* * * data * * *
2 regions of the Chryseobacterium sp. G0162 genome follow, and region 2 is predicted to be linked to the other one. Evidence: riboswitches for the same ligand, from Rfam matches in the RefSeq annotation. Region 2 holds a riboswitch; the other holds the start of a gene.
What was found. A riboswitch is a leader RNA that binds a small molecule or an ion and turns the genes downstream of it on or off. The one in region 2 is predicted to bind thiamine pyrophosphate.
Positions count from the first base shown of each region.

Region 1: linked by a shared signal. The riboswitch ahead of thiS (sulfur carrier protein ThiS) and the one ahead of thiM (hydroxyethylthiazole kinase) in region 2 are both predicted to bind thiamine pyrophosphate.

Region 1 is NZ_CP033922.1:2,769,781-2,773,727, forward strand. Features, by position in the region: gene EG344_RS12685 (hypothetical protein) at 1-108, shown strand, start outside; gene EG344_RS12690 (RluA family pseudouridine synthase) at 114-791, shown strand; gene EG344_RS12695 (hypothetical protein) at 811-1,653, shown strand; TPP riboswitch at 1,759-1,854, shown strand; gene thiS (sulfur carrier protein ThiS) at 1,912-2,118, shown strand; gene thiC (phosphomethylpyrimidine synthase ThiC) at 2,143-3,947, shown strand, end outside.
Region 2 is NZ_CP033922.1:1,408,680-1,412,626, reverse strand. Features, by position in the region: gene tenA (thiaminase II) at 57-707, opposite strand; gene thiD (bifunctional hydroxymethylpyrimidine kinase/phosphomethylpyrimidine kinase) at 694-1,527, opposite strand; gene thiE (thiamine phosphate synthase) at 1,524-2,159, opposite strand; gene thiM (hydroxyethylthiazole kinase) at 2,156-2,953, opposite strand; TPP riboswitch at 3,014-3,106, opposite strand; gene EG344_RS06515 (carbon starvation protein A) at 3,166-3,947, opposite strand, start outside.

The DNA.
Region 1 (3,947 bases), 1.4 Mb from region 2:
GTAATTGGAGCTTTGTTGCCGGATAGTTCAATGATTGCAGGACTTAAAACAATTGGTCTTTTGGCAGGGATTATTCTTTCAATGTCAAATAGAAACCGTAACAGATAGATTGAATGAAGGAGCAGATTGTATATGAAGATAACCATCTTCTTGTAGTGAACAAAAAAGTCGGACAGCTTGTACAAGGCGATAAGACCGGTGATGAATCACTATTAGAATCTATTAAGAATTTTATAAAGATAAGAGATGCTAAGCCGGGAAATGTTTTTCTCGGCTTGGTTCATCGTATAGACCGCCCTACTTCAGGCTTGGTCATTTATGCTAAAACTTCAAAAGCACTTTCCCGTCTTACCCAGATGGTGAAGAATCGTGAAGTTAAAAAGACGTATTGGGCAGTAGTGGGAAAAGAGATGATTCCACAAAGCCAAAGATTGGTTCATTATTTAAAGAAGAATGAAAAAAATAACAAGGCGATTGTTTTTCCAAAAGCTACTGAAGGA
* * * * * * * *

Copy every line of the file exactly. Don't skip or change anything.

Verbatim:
2 regions of the Chryseobacterium sp. G0162 genome follow, and region 2 is predicted to be linked to the other one. Evidence: riboswitches for the same ligand, from Rfam matches in the RefSeq annotation. Region 2 holds a riboswitch; the other holds the start of a gene.
What was found. A riboswitch is a leader RNA that binds a small molecule or an ion and turns the genes downstream of it on or off. The one in region 2 is predicted to bind thiamine pyrophosphate.
Positions count from the first base shown of each region.

Region 1: linked by a shared signal. The riboswitch ahead of thiS (sulfur carrier protein ThiS) and the one ahead of thiM (hydroxyethylthiazole kinase) in region 2 are both predicted to bind thiamine pyrophosphate.

Region 1 is NZ_CP033922.1:2,769,781-2,773,727, forward strand. Features, by position in the region: gene EG344_RS12685 (hypothetical protein) at 1-108, shown strand, start outside; gene EG344_RS12690 (RluA family pseudouridine synthase) at 114-791, shown strand; gene EG344_RS12695 (hypothetical protein) at 811-1,653, shown strand; TPP riboswitch at 1,759-1,854, shown strand; gene thiS (sulfur carrier protein ThiS) at 1,912-2,118, shown strand; gene thiC (phosphomethylpyrimidine synthase ThiC) at 2,143-3,947, shown strand, end outside.
Region 2 is NZ_CP033922.1:1,408,680-1,412,626, reverse strand. Features, by position in the region: gene tenA (thiaminase II) at 57-707, opposite strand; gene thiD (bifunctional hydroxymethylpyrimidine kinase/phosphomethylpyrimidine kinase) at 694-1,527, opposite strand; gene thiE (thiamine phosphate synthase) at 1,524-2,159, opposite strand; gene thiM (hydroxyethylthiazole kinase) at 2,156-2,953, opposite strand; TPP riboswitch at 3,014-3,106, opposite strand; gene EG344_RS06515 (carbon starvation protein A) at 3,166-3,947, opposite strand, start outside.

The DNA.
Region 1 (3,947 bases), 1.4 Mb from region 2:
GTAATTGGAGCTTTGTTGCCGGATAGTTCAATGATTGCAGGACTTAAAACAATTGGTCTTTTGGCAGGGATTATTCTTTCAATGTCAAATAGAAACCGTAACAGATAGATTGAATGAAGGAGCAGATTGTATATGAAGATAACCATCTTCTTGTAGTGAACAAAAAAGTCGGACAGCTTGTACAAGGCGATAAGACCGGTGATGAATCACTATTAGAATCTATTAAGAATTTTATAAAGATAAGAGATGCTAAGCCGGGAAATGTTTTTCTCGGCTTGGTTCATCGTATAGACCGCCCTACTTCAGGCTTGGTCATTTATGCTAAAACTTCAAAAGCACTTTCCCGTCTTACCCAGATGGTGAAGAATCGTGAAGTTAAAAAGACGTATTGGGCAGTAGTGGGAAAAGAGATGATTCCACAAAGCCAAAGATTGGTTCATTATTTAAAGAAGAATGAAAAAAATAACAAGGCGATTGTTTTTCCAAAAGCTACTGAAGGA